In terms of market size, it’s a particular challenge for this region since most of the economies are relatively small and the big advantage of market size is that it allows you to realize economies of scale. However, the small domestic market size, and this has been done successfully by many countries, can be relatively easily overcome by expanding exports. So here you see the domestic market size, which is in blue, and the foreign market size, which is basically the exports, in red. And if you look at some of the countries, for example Serbia, here, as the country with the largest domestic market in the region, and compare it to Bulgaria which is right above, which is a very similar size market and Bulgaria has done significantly better at expanding its international market and using international markets for productivity enhancement in the country. So expanding exports, and taking particular advantage of the excellent geographical situation the country is in and expanding, obviously for some countries the tourism sector which is their strength could lead to a bigger foreign market and would be a step in the right direction towards raising productivity and improving competitiveness.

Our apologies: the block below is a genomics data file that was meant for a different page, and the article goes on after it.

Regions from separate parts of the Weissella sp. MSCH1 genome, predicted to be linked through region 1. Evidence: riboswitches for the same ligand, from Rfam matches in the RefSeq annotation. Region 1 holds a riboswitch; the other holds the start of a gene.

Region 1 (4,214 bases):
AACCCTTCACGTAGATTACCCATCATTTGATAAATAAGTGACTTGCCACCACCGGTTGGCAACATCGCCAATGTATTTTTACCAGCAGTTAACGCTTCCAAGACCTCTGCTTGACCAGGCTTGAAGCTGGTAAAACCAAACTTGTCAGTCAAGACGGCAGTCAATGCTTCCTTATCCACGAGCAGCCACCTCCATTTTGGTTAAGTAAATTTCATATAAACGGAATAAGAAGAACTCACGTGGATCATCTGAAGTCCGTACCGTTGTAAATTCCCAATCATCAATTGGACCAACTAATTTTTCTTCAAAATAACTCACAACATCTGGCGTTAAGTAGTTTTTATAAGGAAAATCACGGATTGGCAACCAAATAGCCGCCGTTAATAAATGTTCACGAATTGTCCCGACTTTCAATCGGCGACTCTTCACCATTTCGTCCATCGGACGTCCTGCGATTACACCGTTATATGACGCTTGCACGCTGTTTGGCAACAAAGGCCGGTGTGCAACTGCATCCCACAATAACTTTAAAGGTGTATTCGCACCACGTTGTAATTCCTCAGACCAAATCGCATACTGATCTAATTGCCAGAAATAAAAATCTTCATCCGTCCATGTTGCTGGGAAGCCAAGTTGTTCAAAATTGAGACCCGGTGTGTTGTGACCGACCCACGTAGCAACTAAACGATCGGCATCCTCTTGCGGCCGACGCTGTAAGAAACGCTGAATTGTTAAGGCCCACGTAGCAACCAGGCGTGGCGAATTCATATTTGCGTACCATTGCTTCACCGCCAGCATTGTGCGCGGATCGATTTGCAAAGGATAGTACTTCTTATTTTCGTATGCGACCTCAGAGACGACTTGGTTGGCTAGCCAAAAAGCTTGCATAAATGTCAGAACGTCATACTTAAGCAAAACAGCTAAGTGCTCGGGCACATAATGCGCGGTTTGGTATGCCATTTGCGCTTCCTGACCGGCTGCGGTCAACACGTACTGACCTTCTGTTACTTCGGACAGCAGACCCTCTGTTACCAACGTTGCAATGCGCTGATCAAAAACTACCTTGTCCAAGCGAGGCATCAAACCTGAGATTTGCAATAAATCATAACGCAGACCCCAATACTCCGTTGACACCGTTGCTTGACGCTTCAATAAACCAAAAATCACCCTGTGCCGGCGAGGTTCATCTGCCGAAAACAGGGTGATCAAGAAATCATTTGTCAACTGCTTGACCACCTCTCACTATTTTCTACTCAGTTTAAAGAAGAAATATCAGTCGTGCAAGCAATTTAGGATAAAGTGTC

Now the last area and the one most related to what we commonly understand as the business environment and investment climate as well, is the field of institutions. You can see here actually, this chart illustrates the importance. You can see there is a close correlation, a close relationship, between GDP and institutions. The countries that are doing better, the wealthier countries, generally have very good institutions in place. There are very few exceptions to this rule. This is an example here, Rwanda, which is doing relatively better because they have done a lot of reforms, so these are countries that are catching up. But all the countries that are above this line obviously have institutions that do not keep up with the GDP per capita. And you can see that all the countries of this region, with the exception of Montenegro, which is just on the line, are actually above this line. So in all those countries, compared to the GDP per capita that we observe, the institutional environment is actually not up to the levels we would expect. Therefore, there is a huge call for action in terms of improving the institutional environment, and I’m going to show you some more examples of this. The advantage of improving the institutional environment is also that, of all the 12 pillars, 12 categories that we look at, it probably is the one that has the most spill over to other areas. So improving institutions, improving the court system will enable the country to better implement intellectual property rights. Improving government regulations or administrative capacity will enable country to better implement reforms across many of the other areas as well.